Creators | Jeff Smith, who was named last week to the board of the Comic Book Legal Defense Fund, talks briefly about the importance of the organization, and the 2010 challenge to his all-ages graphic novel Bone in a Minnesota school. [Comic Riffs]
Comics | Archie Co-CEO Jon Goldwater, writer Roberto Aguirre-Sacasa and artist Francesco Francavilla have a few things to say about the new zombie series Afterlife With Archie. “We are taking a series of characters known to be lighthearted and young adult-oriented and doing a horror comic with them, so the mood, atmosphere, and setting are very important to make this a believable horror and not a comedy horror,” says Francavilla, who’s also the creator of The Black Beetle. “Fortunately, I am really good at making things dark and ominous.” [The Associated Press]
Now available On Demand, the documentary Comic Book Independents by director Chris Brandt receives wider distribution at an interesting time. In the midst of a migration of comic book creators from work-for-hire to creator-owned projects, and just as a renewed discussion about creator rights gains momentum, this documentary offers fascinating insight on what it means to go it alone in comics.
It’s not your usual comics documentary, and if you’re a creative type yourself, or are interested by those who are, you’ll probably find yourself inspired. Framed by information from cognitive psychologist Dr. James Kaufman, the human process of creativity as it is realized in comics is broken down and explored by some of the art form’s most interesting thinkers and voices.
Publishing | Heidi MacDonald catches word that Top Cow Publisher Filip Sablik is moving on to a new job, which will be announced next month at Comic-Con International (Rich Johnston contends that gig is at BOOM! Studios). Friday will be Sablik’s last day at Top Cow; Social Marketing Coordinator Jessi Reid will assume his marketing duties. [The Beat, Bleeding Cool]
Creators | Through its partnership with the Small Press Expo, the Library of Congress has acquired works by cartoonists Matt Bors, Keith Knight, Jim Rugg, Jen Sorensen, Raina Telgemeier, Matthew Thurber and Jim Woodring. Dean Haspiel’s minicomics collection was added to the holdings just last week. [Comic Riffs]
Earlier this month we showcased comics-as-cookbooks, and now we find on Kickstarter a veritable buffet of comics for the foodies among us. Organized by cartoonist/small press publisher J.T. Yost, Digestate is a taster’s choice of stories by 50-plus cartoonists chronicling their own food tastes.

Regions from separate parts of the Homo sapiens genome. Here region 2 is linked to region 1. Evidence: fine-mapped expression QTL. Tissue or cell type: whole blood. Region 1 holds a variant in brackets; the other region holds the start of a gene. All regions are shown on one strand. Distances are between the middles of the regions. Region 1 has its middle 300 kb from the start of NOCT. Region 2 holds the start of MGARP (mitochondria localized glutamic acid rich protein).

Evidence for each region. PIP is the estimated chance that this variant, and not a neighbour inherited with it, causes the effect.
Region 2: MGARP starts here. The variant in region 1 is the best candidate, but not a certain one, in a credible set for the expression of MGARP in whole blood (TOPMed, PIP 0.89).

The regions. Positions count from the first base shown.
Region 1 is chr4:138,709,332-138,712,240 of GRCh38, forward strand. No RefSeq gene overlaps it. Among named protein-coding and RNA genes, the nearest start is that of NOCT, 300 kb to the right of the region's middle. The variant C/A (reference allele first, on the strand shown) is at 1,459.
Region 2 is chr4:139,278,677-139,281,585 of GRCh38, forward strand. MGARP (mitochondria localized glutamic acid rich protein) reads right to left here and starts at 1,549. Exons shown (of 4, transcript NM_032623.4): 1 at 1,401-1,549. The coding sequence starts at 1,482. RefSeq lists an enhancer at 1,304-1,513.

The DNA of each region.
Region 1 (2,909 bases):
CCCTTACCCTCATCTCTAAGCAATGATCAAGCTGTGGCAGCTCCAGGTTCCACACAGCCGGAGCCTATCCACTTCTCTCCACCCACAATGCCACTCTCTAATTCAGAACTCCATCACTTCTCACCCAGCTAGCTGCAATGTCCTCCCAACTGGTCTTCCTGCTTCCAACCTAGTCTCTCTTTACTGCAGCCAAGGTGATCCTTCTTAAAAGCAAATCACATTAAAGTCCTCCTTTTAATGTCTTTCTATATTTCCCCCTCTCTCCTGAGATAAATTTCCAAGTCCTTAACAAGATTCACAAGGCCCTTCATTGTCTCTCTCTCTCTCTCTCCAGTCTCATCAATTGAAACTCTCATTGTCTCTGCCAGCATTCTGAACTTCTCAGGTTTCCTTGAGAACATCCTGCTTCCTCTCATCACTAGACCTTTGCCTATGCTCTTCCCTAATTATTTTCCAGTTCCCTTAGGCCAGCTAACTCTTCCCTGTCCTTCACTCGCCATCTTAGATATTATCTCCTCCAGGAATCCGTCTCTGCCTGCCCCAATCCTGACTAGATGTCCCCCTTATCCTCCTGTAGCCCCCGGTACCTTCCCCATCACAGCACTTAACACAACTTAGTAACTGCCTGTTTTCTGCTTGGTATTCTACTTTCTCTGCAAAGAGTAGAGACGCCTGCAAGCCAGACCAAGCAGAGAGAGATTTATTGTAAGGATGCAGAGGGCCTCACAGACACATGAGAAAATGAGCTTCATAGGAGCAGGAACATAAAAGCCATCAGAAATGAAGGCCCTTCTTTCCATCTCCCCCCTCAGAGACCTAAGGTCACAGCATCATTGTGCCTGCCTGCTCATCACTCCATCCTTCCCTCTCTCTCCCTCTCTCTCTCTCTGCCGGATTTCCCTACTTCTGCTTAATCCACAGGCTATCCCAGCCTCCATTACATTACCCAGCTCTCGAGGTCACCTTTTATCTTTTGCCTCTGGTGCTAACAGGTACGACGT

“Each artist has approached the theme in a manner exclusive to their own personality,” Yost says on the project’s Kickstarter page. “There are some autobiographical comics (both funny and heart-wrenching), some fictional comics, some akin to an essay and others that defy categorization altogether.”
The line-up is a “Who’s Who” of cartoonists, with everyone from Renee French and Marc Bell to James Kochalka and Alex Robinson to Keith Knight and Berkeley Breathed. On the Kickstarter page there are several of the stories to be included in the print publication, including the excellent “Bacon Vs. Asparagus with Oscar” by Jeffrey Brown, which is at the bottom of this post.
Digestate is nearly half-way to its$4,500 goal with 30 days remaining in the fundraising campaign. Compared with recent Kickstarter comics drives, $4,500 seems like a relatively small amount but Yost doesn’t say what the money specifically will be going for. Regardless, remember to tip your server!
Last week The K Chronicles cartoonist Keith Knight exceeded his $40,000 goal with a Kickstarter campaign to fund I Was a Teenage Michael Jackson Impersonator, an autobiographical graphic novel about “a young man who found himself through impersonating somebody else.” Today he took to The Washington Post’s Comic Riffs blog to share what he learned from the Kickstarter experience, offering 14 tips for a aore successful fundraising campaign.”
Some of Knight’s suggestions are common sense, such as including sample art on your Kickstarter page and advertising your project on your own website. Others aren’t quite as obvious: “Be sure that your campaign launches ends during the week, not the weekend. Weekends are where Kickstarter campaigns go to die.”
I also liked this pointer, because, well, if you want to get a little you should be willing to give a little: “It’s probably not a big deal, but before I launched, I backed a few projects. ‘Cause when I check out a project, I scroll down to the little photo to see the bio, and I found myself more willing to get behind someone who has backed other Kickstarter projects themselves.”